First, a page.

Telephone: +44(0)24 765 23037
I joined Warwick as Assistant Professor in Sociology in March 2016. Before that, I was a lecturer in Criminology at Birkbeck, Univeristy of London and previously taught modules in criminology and criminal justice, gender, social research methods and the sociology of health and illness at the London School of Economics and at King’s College London. I completed a BA (Hons) degree in History and Sociology at the University of Warwick, a MPhil in Criminology at the University of Cambridge, and a Ph.D. in Law/Criminology at King’s College London.
My research interests lie in the areas of theoretical criminology, the sociology of punishment and prisons, feminist theory and theoretical debates in the study of emotions, embodiment and health. My work is usually empirically informed and it broadly covers themes such as the lived experiences of imprisonment; the embodied aspects of women’s survival strategies in prison; marginalization, vulnerability and stigma in criminal justice; and the relationship between emotions and the motivation to punish.
I'm currently working on three projects:
1. The first project, titled Addressing the Prisons Crisis is supported by Warwick's ESRC Impact Acceleration Account and by a smaller Creative Exchange fund. It involved organising a series of activities in 2017 and 2018 that sought to raise public engagement and knowledge on the experience of imprisonment, the politics around punishment and what has recently been termed as a 'crisis' in English prisons. Some details and videos from the most recent event on the prison crisis are here.
2. The second project, titled Embodying Punishment: Emotions, Identities and Lived Experiences in Women’s Prisons, theoretically and empirically explores women's experiences of imprisonment. It advances a post-Cartesian study of lived experience in prisons and it shows how the prisoner’s body is central to her experience of pain, deprivation and punishment during and after custody. The study also shows how the prisoner body is a main means of survival and resistance in punitive institutions.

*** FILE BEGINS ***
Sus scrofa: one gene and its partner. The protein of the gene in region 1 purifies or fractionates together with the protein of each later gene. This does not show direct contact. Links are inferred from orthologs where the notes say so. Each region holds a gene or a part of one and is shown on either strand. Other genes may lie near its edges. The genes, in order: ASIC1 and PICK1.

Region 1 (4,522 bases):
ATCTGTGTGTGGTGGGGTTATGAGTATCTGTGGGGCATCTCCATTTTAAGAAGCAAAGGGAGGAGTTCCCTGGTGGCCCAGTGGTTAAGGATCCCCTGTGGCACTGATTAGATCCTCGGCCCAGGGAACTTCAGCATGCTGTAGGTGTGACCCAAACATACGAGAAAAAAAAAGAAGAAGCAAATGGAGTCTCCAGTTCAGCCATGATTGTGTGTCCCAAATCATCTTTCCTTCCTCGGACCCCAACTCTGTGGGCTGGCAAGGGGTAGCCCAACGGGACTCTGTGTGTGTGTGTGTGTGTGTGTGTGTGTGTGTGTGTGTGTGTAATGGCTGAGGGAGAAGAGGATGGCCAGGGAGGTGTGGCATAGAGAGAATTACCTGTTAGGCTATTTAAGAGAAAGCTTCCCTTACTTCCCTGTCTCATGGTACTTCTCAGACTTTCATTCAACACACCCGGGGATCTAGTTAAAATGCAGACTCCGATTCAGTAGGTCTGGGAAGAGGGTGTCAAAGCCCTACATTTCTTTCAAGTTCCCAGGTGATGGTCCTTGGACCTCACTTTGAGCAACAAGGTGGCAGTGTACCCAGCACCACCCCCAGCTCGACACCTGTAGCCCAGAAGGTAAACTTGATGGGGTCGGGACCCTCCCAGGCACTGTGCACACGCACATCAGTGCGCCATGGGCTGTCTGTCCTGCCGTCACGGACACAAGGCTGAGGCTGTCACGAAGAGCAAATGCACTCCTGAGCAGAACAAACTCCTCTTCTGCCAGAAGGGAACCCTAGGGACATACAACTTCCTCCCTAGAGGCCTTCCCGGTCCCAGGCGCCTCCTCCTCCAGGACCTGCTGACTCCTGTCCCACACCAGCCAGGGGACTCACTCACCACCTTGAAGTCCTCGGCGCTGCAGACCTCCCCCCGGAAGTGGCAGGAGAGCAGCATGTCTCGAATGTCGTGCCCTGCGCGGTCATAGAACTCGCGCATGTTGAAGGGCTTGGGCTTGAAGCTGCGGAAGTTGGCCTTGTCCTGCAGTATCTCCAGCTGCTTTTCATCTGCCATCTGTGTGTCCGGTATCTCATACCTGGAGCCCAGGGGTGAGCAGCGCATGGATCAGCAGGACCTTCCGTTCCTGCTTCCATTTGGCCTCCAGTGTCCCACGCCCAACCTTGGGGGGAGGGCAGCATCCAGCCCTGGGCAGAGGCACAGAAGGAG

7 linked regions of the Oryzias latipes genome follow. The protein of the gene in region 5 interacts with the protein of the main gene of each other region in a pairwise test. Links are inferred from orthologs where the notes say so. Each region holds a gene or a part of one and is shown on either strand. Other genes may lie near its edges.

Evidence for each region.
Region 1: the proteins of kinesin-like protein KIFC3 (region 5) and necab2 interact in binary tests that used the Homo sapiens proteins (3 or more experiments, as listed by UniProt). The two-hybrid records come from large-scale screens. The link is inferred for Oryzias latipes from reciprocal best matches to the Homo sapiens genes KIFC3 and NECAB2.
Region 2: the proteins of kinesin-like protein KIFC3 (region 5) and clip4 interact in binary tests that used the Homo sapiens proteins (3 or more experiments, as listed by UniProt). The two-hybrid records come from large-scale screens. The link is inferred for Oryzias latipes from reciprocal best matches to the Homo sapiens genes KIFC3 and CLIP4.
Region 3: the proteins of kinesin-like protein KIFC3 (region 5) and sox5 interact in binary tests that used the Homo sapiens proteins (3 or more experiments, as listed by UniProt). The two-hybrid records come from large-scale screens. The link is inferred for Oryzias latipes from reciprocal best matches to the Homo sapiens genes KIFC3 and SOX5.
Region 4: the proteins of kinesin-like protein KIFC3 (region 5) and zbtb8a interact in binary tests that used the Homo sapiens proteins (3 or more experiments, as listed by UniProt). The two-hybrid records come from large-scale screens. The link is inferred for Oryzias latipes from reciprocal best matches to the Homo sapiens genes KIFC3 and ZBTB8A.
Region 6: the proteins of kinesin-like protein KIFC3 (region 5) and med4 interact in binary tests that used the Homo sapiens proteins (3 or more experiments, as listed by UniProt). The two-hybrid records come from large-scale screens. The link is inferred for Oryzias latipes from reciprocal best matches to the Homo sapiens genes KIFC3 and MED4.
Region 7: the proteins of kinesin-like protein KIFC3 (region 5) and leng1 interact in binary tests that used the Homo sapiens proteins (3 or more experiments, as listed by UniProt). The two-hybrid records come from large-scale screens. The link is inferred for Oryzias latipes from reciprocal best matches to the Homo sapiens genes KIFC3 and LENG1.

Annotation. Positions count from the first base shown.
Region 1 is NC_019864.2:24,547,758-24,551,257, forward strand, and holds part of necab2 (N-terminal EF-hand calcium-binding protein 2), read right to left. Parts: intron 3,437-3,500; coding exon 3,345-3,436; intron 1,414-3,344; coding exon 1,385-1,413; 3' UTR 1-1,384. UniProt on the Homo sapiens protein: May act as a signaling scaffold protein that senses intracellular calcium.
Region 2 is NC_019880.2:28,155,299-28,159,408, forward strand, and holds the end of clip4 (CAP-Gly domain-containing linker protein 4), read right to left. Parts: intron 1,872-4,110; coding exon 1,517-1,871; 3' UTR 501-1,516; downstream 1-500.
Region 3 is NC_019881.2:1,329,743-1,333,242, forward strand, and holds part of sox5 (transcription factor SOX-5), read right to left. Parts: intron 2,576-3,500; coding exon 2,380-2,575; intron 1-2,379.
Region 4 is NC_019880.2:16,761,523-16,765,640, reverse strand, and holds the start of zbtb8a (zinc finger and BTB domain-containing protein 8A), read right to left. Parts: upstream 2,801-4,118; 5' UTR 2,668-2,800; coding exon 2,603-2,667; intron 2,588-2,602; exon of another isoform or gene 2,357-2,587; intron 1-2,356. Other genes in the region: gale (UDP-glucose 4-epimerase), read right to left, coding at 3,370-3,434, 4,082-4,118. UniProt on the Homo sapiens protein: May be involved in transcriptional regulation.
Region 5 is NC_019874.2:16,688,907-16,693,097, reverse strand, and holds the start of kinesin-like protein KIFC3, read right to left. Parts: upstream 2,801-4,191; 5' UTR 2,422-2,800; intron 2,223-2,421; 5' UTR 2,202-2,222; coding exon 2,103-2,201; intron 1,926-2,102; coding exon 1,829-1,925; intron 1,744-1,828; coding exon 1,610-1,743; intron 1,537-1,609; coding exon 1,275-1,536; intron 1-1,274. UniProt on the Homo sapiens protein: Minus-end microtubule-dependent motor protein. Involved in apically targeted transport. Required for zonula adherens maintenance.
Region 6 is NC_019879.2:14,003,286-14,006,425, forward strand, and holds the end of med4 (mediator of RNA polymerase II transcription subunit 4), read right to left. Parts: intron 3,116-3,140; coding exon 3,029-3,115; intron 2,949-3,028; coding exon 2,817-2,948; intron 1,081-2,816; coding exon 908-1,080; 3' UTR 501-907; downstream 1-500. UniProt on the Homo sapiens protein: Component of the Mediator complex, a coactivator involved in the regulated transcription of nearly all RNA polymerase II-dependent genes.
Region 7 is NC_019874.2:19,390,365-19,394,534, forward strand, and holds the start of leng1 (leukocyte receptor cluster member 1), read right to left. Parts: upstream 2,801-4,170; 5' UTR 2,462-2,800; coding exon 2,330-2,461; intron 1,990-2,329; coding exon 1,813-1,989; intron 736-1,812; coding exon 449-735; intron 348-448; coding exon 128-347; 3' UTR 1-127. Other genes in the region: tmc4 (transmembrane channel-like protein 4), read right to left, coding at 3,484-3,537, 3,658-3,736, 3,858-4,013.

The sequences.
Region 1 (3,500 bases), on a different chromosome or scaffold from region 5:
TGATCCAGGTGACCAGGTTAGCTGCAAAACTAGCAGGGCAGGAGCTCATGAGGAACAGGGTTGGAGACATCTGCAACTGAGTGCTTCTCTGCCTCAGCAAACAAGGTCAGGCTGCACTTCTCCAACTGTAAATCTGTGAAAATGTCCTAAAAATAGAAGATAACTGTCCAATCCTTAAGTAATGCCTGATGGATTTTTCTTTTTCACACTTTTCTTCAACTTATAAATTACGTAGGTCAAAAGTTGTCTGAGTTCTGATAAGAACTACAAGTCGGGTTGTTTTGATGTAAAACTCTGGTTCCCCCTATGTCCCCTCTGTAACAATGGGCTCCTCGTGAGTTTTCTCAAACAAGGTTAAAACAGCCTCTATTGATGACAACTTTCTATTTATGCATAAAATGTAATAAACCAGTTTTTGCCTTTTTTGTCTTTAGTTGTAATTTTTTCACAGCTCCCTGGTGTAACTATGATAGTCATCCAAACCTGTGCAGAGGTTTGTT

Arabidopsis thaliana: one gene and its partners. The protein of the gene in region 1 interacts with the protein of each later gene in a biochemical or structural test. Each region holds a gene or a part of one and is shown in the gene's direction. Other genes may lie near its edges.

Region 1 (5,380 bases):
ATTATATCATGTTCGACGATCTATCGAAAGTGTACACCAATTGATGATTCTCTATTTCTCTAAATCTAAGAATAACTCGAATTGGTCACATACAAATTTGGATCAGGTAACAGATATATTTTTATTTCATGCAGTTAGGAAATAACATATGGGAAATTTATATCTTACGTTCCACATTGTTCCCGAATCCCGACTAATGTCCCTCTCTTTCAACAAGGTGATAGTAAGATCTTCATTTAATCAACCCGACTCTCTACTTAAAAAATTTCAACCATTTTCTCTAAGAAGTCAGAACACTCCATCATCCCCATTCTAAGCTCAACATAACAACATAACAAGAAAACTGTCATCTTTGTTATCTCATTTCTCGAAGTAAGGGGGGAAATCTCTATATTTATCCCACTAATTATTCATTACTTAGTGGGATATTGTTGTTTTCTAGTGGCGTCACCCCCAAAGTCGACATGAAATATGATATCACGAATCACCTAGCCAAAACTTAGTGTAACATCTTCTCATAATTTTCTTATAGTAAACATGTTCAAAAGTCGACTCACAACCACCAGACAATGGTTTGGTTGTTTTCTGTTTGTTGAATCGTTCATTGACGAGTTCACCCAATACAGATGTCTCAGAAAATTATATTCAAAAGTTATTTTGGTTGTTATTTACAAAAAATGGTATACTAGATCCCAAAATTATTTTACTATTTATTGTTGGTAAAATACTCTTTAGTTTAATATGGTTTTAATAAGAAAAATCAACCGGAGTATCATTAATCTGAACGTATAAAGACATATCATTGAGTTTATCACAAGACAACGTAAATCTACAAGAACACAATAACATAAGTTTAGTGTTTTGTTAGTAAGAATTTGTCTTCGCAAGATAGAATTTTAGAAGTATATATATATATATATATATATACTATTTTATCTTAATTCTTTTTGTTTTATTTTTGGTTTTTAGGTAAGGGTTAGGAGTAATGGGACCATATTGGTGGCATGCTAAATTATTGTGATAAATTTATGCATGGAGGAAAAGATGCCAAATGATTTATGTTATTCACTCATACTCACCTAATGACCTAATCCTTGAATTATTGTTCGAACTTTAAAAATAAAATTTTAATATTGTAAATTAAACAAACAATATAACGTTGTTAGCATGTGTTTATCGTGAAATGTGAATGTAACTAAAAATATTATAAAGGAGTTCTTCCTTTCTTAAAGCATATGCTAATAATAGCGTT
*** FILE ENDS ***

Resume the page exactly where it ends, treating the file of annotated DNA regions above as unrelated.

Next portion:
3. The third project, titled The Problem of Punishment: Renewing Critique is a collaborative, interdisciplinary project that examines the urge to punish in neoliberal societies. It deconstructs the concept of emotions in order to better understand the social, as well as psychical, dimensions of pursuing punishment even when it is ineffective. The aim of the project is to challenge the rationale behind the normative justifications for punishment, and to propose a more holistic and trans-disciplinary theory of the role of punishment in our society. The Journal Social & Legal Studies has funded events on this project which were hosted by the Warwick Criminal Justice Centre. More details of past and future events and discussions on this project can be seen here. More recently, this project has evolved into a study titled Punishing Politics that looks at the relationship between political orientations and ideologies and the rise in sentiments of hostility and punitiveness. A pilot project on this is supported by Warwick's RDF fund.